The Creswell Chronicle -

By Yaakov Levine
Nutritional Therapy Practitioner 

Did you eat your salad today?

 

April 12, 2018

We are all born with the ability to taste five distinctly different tastes. We can taste sweet, sour, salty, bitter and umami – which we know as savory, and is translated from the Japanese as "deliciousness". Most of us regularly consume sweet, salty, umami and sometimes even sour foods but we seldom eat bitter foods – at least not on purpose.

Many people seek my guidance as to the best enzyme formulas to take to support digestion. The secret to supporting digestion is simple, but we often complicate matters with our lifestyles that often (or almost always, for many people) include multitasking – eating a meal while being occupied with other tasks.

When we stop all activities to enjoy a meal, we send signals throughout our bodies, particularly to our digestive system: "Food is on the way; let's all do our jobs to take reap the benefits of all of the micronutrients." That's the "magic" pill that supports digestion. We often need a bit of help, and the bitter taste is often a big help in this process.

I recently took advantage of unseasonably warm weather (and a day off from work), and enjoyed my lunch out on the porch. I started my meal with a bowl of salad which included arugula, known for its bitter, pungent flavor, and other bitter greens topped with a splash of olive oil, apple cider vinegar and a pinch of lemon pepper. Since I started the meal with bitter-tasting greens, I will most likely digest the meal efficiently.

In Europe, there has long been a traditional "spring cure" with dandelions and other bitter, acrid-tasting herbs such as wild garlic. Many present-day Europeans finish their meals with bitter elixirs or aperitifs which tonify and support proper digestion.

According to herbalist Peter Theiss in "The Family Herbal," bitter-tasting foods support liver function, and he sees this relationship since the liver produces the bitter-tasting bile that we use to digest fats. The bile is produced in the liver, stored in the gallbladder and expelled as needed to help digest fats we ingest.

By supporting liver function, we also support the liver's conversion of stored glycogen to sugar as we need it to support blood sugar balance. Bitter-tasting foods also support the release of enzymes from the pancreas that digest proteins, fats, fiber and carbohydrates.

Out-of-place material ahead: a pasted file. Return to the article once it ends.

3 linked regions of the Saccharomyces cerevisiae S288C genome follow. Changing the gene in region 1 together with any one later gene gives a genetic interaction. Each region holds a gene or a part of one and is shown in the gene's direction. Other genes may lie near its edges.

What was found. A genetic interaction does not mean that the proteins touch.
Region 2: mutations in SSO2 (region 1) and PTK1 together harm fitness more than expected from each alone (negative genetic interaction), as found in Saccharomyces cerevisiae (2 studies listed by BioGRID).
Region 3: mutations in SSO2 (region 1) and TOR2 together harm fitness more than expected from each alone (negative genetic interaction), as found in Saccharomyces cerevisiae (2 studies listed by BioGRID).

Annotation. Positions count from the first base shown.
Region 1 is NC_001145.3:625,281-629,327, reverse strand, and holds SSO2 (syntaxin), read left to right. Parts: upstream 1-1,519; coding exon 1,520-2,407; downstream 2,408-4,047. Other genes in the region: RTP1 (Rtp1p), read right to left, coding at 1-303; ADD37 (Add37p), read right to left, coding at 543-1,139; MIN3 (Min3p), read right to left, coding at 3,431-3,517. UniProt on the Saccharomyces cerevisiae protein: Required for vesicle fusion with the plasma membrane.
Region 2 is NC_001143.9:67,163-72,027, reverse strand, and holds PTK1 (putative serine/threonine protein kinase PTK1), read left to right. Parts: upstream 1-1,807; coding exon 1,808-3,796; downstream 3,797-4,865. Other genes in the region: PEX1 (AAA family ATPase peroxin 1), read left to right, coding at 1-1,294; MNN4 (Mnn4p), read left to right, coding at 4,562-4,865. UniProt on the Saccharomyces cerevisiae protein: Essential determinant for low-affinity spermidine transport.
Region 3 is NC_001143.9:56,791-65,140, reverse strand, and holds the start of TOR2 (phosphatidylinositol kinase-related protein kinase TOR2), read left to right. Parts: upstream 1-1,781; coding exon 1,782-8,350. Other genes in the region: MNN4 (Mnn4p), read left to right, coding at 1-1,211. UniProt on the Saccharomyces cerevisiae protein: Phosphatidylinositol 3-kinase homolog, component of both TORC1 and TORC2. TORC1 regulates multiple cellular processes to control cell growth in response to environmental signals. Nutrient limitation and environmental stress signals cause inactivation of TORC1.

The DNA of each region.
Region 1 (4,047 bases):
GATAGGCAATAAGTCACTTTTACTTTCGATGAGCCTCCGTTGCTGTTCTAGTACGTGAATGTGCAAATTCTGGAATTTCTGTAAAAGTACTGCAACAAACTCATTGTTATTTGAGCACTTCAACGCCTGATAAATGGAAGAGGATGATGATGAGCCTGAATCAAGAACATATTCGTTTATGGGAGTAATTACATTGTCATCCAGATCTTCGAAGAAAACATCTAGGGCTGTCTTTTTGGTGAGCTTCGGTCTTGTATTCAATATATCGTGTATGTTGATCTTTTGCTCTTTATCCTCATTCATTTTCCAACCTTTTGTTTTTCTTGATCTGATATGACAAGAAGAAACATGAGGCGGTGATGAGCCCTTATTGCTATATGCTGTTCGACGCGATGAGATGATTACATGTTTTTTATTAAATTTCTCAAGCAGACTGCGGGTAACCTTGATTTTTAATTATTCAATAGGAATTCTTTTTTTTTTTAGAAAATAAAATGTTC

Learn to enjoy the bitter-tasting arugula, and radicchio and other greens often as part of salad mixes (not talking about Iceberg lettuce) from the produce department, and know that they will support your digestion and liver function.

These bitter greens are easy to grow, and could be available in your own backyard!

For those who do not always have bitter-tasting foods available there are some herbal digestive aids available. One herb, Gentian (Gentiana lutea) is very bitter, and a small amount of diluted liquid extract will immediately trigger your body's flow of saliva and digestive "juices."

Some people enjoy the taste of India Pale Ale beer, (IPA). These beers have a greater amount of hops in the recipe. Hops (Humulus lupulus) are another popular, bitter-tasting herb and will support your digestive process as well.

The "hoppy"-tasting beer and the bitter-tasting salad mixes we regularly eat are not part of our diets by chance. These traditions come from a time when we were taught by our parents (or grandparents) what foods to eat to be healthy, along with teaching us to tie our shoelaces and brushing our teeth.

For recent generations, with the availability of convenience foods and the commercials promoting them, we have given away the task of teaching our children about foods.

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We will all benefit from reclaiming the knowledge of our ancestors. I invite you to talk to your parents and grandparents about what they ate before fast food and convenience food. My mother spent her childhood in Europe, and often shared stories of her mother's and grandmother's gardens and the traditional, health-supporting foods that came out of their kitchens.

I invite you to explore and experience all of the tastes we detect on our taste buds – and you just might discover optimal health in the process!

For more information on this and other health-related topics, come in to see me at the Eugene Natural Grocers store. We offer free classes and free one-on-one health coaching sessions (call 541-345-3300). View our schedule of free classes at: http://www.naturalgrocers.com/store-locations/eugene/.

 
 

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